Bootin’ Ben Agajanian

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ben agajanianThough nearing the end of his career when the AFL started up in 1960, Bootin’ Ben Agajanian made his impact on the league.  Agajanian was pro football’s first true kicking specialist, and likely developed that phase of the game more than anyone else in history.  In addition, he likes to talk.  Here is a portion of an interview that I did with Bootin’ Ben back in 2002.  As you can see, I got our my first question, and then sat back for the next 20 minutes and just listened.  Ben has an interesting story!

AFL – Tell me about how you came to the Chargers.

BA – Well, I was retired.  1957 was my last year with the New York Giants, because I wanted to fly back and forth.  I held out for the Giants in ’56, and the Giants told me to get someone else.  I coached Gifford and Chandler, so they could kick.  But Gifford couldn’t kick and play, so they brought me back and we won the world championship in ’56 in New York.  I decided in ’57 that I was going to quit, but I flew back and forth.  In ’58 they brought Pat Summerall in, and he did the kicking, so I retired.  They asked me if I was going to retire and I said, “No, just give me a release.”  So in ’58 and ’59 I didn’t do anything, but in 1960 the Chargers were working out at camp, training camp, here in Chapman College.  So I went over and sat in the bleachers to watch them.  And funny thing, Sid Gillman looked at me and he yelled, “Hey, old man.  Can you still kick?”  And I said, “Yeah.”  He says, “Practice up and come over in a couple of days.  Let me see you.”  And I said, “I don’t need any practice.”  So I went over there the next day and I kicked and we looked over, and their kicker picked up his helmet and shoulder pads and walked off the field and went home. 

AFL – You were what, 41 years old at that point.

BA – Yep.  Then Sid Gillman says, “You’re not eligible to play for us.”  I said, “Why?”  He said, “You belong to the Titans.”  I said, “How come?”  He said, “Well, the draft.”    The New York Titans selected me as one of the players from the Giants.  I was on their roster so to speak.  I didn’t know it, but they had selected me.  So what did I do?  I told Sid that I would take care of it.  So I called the Titans and they said that they were in South Carolina or something where their training camp was.  I said that I wanted to talk to Sammy Baugh.  They gave me the number and I called Sammy Baugh.  I said, “Hey Sammy Baugh, I’m coming back to kick for you.”  He says, “What?  Who is this?”  I said, “Ben Agajanian.  I’m on your roster and I have decided to come out of retirement and kick for you.”  He said, “Oh Jeez, we already have a kicker.”  So I said, “Why don’t we do this.  Why don’t we make a trade?”  I said, “The kicker for the Chargers also is a player.  He’s a darned good player.  Why don’t we trade him for me?”  What the heck was the guy’s name?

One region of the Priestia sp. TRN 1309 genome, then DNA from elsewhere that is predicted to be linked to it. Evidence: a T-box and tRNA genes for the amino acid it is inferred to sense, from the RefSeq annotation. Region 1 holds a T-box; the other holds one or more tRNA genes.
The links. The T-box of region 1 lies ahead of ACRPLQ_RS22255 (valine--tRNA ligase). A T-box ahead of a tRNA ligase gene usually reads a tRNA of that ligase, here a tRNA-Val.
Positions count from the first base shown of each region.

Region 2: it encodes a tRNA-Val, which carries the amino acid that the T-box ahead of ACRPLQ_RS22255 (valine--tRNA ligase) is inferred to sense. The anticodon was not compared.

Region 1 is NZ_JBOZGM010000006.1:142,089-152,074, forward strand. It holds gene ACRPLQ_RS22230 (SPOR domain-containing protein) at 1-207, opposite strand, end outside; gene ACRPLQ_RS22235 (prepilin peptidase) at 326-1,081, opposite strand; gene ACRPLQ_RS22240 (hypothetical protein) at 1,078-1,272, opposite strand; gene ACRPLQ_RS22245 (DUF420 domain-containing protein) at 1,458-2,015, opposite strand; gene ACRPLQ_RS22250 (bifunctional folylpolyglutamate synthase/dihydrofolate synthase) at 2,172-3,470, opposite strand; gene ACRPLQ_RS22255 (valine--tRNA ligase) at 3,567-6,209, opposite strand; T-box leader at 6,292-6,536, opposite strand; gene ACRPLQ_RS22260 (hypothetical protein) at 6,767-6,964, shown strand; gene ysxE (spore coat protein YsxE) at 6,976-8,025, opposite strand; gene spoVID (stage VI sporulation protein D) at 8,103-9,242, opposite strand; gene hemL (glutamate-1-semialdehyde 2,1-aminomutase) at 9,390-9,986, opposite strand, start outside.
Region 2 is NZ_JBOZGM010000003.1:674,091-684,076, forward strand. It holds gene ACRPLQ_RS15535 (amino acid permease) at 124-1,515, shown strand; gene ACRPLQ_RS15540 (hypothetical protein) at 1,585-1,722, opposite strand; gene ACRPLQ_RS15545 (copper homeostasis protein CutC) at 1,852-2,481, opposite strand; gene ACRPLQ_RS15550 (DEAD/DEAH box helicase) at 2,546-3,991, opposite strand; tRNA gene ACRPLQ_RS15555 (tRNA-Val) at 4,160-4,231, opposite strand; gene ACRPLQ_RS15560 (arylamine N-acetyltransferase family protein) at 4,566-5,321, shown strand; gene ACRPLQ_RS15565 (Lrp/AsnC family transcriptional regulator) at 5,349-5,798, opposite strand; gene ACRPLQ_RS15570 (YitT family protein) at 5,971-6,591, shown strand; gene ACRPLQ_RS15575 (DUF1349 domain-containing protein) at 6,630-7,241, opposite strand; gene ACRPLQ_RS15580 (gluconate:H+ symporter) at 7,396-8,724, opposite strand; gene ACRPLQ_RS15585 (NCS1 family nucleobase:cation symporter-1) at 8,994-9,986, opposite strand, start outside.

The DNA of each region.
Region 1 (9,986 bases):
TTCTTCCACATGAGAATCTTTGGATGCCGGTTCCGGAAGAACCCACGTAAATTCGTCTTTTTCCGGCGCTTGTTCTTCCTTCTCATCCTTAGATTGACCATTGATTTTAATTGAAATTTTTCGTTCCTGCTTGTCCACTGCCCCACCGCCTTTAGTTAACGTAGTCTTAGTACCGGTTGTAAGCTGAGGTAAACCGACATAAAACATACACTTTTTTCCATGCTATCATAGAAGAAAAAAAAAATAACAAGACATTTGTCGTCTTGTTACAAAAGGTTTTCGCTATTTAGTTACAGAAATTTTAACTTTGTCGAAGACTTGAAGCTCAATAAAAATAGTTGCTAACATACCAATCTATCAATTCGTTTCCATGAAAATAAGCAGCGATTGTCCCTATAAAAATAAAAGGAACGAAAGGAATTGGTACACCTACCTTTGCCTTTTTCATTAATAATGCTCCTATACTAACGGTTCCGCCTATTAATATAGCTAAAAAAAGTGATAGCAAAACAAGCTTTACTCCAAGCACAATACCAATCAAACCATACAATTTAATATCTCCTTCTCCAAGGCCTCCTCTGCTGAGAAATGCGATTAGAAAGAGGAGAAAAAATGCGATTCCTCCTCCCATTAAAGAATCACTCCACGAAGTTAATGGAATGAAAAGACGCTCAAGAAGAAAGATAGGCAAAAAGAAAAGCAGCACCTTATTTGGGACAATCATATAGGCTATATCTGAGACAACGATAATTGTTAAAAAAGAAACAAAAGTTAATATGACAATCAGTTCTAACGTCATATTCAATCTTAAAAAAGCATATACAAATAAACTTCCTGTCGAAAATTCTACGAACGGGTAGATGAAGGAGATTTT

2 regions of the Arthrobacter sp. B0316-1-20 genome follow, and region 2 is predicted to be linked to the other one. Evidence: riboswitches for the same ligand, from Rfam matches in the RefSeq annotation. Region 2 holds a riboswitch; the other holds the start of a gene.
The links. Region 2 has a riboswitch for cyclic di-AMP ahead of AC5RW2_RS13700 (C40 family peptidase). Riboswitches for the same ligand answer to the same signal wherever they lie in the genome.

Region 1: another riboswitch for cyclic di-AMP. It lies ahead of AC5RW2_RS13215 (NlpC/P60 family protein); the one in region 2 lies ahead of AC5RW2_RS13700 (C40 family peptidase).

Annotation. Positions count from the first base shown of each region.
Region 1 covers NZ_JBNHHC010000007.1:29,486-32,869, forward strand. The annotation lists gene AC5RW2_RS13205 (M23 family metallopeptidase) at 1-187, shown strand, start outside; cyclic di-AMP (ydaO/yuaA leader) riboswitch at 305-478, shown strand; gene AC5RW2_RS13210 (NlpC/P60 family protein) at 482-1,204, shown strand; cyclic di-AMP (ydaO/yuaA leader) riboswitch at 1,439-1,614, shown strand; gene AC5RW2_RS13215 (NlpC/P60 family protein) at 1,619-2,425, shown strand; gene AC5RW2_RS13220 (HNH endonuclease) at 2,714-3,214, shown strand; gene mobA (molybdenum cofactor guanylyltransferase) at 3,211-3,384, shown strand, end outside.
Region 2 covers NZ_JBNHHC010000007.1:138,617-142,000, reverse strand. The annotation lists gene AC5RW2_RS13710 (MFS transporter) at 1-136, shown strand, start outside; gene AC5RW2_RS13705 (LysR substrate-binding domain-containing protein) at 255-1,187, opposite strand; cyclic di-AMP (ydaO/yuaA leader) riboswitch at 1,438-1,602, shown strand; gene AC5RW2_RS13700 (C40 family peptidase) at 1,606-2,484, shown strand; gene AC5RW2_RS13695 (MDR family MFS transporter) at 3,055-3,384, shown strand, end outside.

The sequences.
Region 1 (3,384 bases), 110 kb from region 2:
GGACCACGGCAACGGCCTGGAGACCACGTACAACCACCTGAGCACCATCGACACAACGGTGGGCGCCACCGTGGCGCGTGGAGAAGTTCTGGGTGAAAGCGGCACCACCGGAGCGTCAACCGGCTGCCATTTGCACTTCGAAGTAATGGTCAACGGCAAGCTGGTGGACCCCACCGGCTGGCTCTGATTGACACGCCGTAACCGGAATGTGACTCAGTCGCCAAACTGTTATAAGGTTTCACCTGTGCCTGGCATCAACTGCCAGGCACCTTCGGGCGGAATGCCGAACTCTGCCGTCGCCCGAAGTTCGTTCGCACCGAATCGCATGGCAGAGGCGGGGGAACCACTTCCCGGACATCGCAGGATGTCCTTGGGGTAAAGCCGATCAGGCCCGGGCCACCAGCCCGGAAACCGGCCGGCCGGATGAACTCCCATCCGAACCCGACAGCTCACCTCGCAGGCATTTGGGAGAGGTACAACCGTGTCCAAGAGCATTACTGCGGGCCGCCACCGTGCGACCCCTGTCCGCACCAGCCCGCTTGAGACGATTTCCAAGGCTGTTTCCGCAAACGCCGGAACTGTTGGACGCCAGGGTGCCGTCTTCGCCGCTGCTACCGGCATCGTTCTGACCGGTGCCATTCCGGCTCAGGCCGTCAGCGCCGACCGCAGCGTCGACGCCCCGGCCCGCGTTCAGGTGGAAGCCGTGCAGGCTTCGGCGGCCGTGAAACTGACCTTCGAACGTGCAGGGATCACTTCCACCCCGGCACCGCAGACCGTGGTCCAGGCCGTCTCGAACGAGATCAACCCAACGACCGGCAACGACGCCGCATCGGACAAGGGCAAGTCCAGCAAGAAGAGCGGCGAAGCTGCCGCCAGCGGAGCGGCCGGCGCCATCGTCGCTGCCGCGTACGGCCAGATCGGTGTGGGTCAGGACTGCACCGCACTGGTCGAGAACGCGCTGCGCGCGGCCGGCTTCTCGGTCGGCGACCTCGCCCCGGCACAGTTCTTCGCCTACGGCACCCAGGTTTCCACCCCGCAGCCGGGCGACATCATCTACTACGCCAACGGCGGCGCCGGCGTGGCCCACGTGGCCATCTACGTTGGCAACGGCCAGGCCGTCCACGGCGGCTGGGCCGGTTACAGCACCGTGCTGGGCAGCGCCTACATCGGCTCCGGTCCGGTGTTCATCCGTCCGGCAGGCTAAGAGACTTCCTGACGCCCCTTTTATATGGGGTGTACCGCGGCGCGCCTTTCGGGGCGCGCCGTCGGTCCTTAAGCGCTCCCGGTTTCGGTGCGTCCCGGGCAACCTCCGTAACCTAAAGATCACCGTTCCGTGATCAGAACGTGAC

TT – Bob Reifsnyder?

BA – Probably.  So he said, “OK.”  So I made my own trade and I came back and told Sid.  “Everything’s fine.  I made a trade and I’m on the team.”  He said, “OK, great.”  So I kicked and I had a pretty good year.  But then they decided to move to San Diego, and I said, “I can’t move to San Diego.  I’ve got my business up here.  I’m in the oil well business and I have the Long Beach Athletic Club.”  And I had sporting goods stores and discount houses.  So I didn’t need the money, but at the same time, when someone says, “We want you, we need you,” I go running.  So he said, “Can you come down and coach one of the kids,” Lincoln, I think it was.  And I said, “Sure.”  S I went down to San Diego for the preseason and I did some coaching.  I kicked in their inter squad game.  Then I came home and I told Sid to just give me a release.  So he did.  But in ’61 the Dallas Texans called.  They said, “We need a kicker, our kicker is hurt.  Can you kick for us?”  I said, “Sure.”  So I flew back there and met with Lamar Hunt and his man.  I kicked the first game and then the second game we went to New England and I got hit in the back after a kickoff.  A guy came around from behind, and I couldn’t raise my leg.  I kicked the ball very poorly.  I tried a field goal and the ball rolled down the field.  Somebody said I kicked like his grandmother and I was just as old.  Anyway, I came back and Hank Stram says, “Lombardi wants you at Green Bay.”  I said, “Oh Jeez, if you don’t want me, then OK.”  I was so excited to go to Green Bay, because Lombardi and I were together in New York for five years.  I said, “Well, if you don’t want me, then I’ll go to Green Bay.”  So I flew home and I flew up to Green Bay.  I kicked with Bart Starr holding and Paul Hornung was still there.  They made a trade.  Val Keckin, a quarterback, was supposed to go to the Dallas Texans.  And this was a secret trade between two leagues that were not talking to each other.  But Hank [Stram] idolized Lombardi, so Hank would do anything to help Lombardi, and I would too.  Well, I kicked up there with Bart and everything, and then I got a phone call from Lamar Hunt saying that he understands that Paul Hornung’s not going in the service until the following week and they need a kicker for one more week.  Could I come down?  I said, “Oh Jeez.”  I’m in Green Bay and it’s Saturday, and the game is Sunday.  I said, “Well, I’ll come down.”  Lamar says, “You can be free to go to Green Bay if you’ll just help us this one week.”  And I said, “OK.”  My wife was with me and it was her birthday.  And I said, “What do you want for your birthday?”  She said a record field goal, and I said, “You’re crazy.  I’m 42 years old.  I can’t kick.”  We flew back.  You won’t believe this…  A little DC-3, Green Bay to Oshkosk to Fond du Lac to Milwaukee to Chicago.  Stop, jump, stop, jump, up, down…  Then we go to O’Hare and then we have to take a helicopter to Midway.  My wife hates to fly and here we are in a helicopter with an open door.  Jeez!  And I said, “I’m taking my shoes in my hands.”  Because my kicking shoe with the square tow, if I don’t have it, I don’t kick.  So I wouldn’t pack it.  I carried it.  I knew.  Well, my clothes never showed up.